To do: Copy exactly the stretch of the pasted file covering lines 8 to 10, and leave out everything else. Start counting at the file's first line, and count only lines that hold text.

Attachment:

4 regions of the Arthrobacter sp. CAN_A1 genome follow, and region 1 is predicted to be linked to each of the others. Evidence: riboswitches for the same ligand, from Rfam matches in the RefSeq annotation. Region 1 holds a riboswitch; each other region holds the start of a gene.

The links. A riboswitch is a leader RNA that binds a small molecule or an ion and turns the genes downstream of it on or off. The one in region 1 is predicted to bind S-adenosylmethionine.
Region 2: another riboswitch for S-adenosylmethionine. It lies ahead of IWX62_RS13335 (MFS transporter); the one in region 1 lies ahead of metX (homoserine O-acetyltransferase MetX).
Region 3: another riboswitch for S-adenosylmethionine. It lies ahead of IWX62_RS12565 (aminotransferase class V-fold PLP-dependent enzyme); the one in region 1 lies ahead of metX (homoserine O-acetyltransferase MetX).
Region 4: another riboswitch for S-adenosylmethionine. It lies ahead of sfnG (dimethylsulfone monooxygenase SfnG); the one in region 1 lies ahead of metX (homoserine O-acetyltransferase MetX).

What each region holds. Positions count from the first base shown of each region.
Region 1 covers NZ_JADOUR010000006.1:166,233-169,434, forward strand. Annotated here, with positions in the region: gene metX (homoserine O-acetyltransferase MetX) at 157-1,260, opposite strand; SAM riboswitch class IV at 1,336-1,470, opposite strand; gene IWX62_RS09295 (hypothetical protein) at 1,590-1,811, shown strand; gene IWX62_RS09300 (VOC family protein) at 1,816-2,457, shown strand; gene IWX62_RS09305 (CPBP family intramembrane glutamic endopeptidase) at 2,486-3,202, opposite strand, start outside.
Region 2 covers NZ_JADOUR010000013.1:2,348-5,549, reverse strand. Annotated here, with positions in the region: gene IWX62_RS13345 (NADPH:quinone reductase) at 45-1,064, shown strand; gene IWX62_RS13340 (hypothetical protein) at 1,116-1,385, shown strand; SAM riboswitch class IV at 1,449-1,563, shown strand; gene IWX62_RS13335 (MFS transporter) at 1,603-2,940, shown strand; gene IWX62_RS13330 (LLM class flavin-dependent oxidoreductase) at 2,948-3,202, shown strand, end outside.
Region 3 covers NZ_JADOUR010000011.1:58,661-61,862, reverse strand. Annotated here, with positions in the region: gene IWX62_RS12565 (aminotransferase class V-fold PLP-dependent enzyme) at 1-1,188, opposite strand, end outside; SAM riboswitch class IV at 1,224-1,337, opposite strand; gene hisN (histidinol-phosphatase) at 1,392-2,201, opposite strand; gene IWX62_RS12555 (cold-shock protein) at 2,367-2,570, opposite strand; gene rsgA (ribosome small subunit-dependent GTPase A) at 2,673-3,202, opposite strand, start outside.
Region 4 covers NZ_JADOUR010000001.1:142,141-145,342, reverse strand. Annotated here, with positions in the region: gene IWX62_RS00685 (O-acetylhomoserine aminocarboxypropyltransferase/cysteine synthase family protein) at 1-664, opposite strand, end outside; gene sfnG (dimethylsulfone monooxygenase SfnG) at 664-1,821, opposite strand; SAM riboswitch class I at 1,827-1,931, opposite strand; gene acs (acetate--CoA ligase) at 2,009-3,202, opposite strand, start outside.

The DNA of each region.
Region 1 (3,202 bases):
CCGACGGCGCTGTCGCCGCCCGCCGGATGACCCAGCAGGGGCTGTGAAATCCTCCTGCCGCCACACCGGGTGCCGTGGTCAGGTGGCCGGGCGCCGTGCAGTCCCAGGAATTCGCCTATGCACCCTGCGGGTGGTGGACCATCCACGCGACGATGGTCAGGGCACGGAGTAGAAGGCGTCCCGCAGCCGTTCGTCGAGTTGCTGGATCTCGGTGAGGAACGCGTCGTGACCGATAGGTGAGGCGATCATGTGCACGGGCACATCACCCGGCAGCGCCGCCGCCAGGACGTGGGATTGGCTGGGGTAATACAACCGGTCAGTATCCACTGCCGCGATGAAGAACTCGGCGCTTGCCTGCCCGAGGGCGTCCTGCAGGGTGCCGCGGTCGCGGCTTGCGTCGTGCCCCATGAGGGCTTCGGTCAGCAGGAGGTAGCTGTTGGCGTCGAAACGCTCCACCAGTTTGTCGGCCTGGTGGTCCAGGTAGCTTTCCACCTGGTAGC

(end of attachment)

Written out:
Region 2 covers NZ_JADOUR010000013.1:2,348-5,549, reverse strand. Annotated here, with positions in the region: gene IWX62_RS13345 (NADPH:quinone reductase) at 45-1,064, shown strand; gene IWX62_RS13340 (hypothetical protein) at 1,116-1,385, shown strand; SAM riboswitch class IV at 1,449-1,563, shown strand; gene IWX62_RS13335 (MFS transporter) at 1,603-2,940, shown strand; gene IWX62_RS13330 (LLM class flavin-dependent oxidoreductase) at 2,948-3,202, shown strand, end outside.
Region 3 covers NZ_JADOUR010000011.1:58,661-61,862, reverse strand. Annotated here, with positions in the region: gene IWX62_RS12565 (aminotransferase class V-fold PLP-dependent enzyme) at 1-1,188, opposite strand, end outside; SAM riboswitch class IV at 1,224-1,337, opposite strand; gene hisN (histidinol-phosphatase) at 1,392-2,201, opposite strand; gene IWX62_RS12555 (cold-shock protein) at 2,367-2,570, opposite strand; gene rsgA (ribosome small subunit-dependent GTPase A) at 2,673-3,202, opposite strand, start outside.
Region 4 covers NZ_JADOUR010000001.1:142,141-145,342, reverse strand. Annotated here, with positions in the region: gene IWX62_RS00685 (O-acetylhomoserine aminocarboxypropyltransferase/cysteine synthase family protein) at 1-664, opposite strand, end outside; gene sfnG (dimethylsulfone monooxygenase SfnG) at 664-1,821, opposite strand; SAM riboswitch class I at 1,827-1,931, opposite strand; gene acs (acetate--CoA ligase) at 2,009-3,202, opposite strand, start outside.